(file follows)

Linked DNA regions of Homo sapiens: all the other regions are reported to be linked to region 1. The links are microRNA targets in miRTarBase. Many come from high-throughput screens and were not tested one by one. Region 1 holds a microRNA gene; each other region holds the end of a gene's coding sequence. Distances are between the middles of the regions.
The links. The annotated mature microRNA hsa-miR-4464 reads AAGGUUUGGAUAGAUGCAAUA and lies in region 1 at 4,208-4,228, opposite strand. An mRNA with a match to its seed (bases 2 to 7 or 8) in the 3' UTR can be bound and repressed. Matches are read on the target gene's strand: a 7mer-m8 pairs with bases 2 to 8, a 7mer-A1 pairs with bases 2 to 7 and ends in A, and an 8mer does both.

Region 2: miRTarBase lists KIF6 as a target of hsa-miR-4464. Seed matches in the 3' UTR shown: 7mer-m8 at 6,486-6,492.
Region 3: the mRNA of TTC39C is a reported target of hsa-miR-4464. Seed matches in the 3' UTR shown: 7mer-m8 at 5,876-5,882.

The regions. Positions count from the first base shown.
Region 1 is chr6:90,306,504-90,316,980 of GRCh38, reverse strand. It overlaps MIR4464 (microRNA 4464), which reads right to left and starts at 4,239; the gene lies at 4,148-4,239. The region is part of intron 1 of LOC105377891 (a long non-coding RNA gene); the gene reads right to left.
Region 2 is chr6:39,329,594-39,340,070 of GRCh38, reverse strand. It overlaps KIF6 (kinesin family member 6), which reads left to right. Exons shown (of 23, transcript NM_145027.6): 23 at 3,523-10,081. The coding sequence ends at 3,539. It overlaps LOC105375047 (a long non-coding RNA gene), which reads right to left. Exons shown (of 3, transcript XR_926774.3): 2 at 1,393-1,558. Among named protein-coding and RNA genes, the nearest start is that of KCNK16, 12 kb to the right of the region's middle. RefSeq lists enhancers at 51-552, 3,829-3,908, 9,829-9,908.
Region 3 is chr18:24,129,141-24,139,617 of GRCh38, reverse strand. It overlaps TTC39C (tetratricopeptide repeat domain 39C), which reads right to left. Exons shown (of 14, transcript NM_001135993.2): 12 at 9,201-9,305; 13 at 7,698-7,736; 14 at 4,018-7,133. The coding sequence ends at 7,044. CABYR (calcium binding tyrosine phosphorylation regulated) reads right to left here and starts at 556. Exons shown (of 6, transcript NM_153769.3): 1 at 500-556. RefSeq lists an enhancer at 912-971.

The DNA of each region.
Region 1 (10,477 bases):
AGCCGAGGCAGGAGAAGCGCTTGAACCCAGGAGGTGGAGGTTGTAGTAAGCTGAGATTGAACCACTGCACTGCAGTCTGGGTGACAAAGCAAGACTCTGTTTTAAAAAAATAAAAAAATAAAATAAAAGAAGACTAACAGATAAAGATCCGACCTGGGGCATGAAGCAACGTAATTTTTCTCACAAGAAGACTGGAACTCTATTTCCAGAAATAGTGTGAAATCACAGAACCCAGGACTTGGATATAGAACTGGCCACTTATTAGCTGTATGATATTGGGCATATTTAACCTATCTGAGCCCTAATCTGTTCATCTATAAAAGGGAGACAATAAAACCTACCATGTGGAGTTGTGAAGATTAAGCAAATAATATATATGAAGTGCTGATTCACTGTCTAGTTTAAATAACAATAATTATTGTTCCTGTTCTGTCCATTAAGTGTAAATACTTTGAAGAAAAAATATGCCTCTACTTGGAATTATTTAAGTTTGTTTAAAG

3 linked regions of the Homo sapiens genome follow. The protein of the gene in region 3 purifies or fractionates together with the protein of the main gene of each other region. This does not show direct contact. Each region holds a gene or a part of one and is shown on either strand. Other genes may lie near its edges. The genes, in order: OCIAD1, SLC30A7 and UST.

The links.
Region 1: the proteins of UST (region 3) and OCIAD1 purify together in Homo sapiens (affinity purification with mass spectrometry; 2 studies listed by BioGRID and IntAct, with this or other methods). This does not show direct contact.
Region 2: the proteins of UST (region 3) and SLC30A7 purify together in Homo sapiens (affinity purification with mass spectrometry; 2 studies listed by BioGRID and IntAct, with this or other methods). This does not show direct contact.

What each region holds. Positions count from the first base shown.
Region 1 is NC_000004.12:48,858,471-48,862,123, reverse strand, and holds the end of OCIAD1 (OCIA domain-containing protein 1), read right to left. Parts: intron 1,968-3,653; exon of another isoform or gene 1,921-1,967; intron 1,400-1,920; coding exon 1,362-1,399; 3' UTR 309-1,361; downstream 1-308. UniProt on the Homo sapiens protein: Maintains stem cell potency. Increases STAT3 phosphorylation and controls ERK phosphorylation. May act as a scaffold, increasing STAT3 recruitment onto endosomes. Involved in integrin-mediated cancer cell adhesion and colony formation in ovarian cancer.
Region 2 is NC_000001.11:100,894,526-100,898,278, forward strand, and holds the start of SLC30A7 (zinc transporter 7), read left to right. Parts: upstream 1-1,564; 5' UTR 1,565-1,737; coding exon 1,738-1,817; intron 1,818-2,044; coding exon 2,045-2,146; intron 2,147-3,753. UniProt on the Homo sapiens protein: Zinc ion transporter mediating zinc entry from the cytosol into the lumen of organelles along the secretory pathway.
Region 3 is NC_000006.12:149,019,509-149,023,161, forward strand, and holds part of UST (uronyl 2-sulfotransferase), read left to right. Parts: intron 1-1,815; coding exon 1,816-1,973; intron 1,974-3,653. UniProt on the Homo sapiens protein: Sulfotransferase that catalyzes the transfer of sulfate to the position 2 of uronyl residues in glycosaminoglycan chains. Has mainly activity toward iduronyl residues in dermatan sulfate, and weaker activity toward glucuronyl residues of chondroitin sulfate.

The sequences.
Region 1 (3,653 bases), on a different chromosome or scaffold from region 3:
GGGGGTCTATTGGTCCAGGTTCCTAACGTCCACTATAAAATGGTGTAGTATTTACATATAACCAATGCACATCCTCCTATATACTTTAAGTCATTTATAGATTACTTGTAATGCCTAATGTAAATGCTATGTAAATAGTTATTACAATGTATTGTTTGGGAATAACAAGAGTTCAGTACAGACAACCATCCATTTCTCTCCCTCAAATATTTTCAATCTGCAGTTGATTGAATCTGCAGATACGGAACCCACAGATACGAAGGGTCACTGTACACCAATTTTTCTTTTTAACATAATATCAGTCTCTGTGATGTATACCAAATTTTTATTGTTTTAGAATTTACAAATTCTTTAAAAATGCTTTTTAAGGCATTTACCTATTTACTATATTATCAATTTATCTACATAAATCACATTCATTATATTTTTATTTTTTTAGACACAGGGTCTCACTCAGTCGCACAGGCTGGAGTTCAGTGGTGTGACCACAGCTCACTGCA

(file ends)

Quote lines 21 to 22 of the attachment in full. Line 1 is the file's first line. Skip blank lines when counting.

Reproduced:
Region 1 (3,653 bases), on a different chromosome or scaffold from region 3:
GGGGGTCTATTGGTCCAGGTTCCTAACGTCCACTATAAAATGGTGTAGTATTTACATATAACCAATGCACATCCTCCTATATACTTTAAGTCATTTATAGATTACTTGTAATGCCTAATGTAAATGCTATGTAAATAGTTATTACAATGTATTGTTTGGGAATAACAAGAGTTCAGTACAGACAACCATCCATTTCTCTCCCTCAAATATTTTCAATCTGCAGTTGATTGAATCTGCAGATACGGAACCCACAGATACGAAGGGTCACTGTACACCAATTTTTCTTTTTAACATAATATCAGTCTCTGTGATGTATACCAAATTTTTATTGTTTTAGAATTTACAAATTCTTTAAAAATGCTTTTTAAGGCATTTACCTATTTACTATATTATCAATTTATCTACATAAATCACATTCATTATATTTTTATTTTTTTAGACACAGGGTCTCACTCAGTCGCACAGGCTGGAGTTCAGTGGTGTGACCACAGCTCACTGCA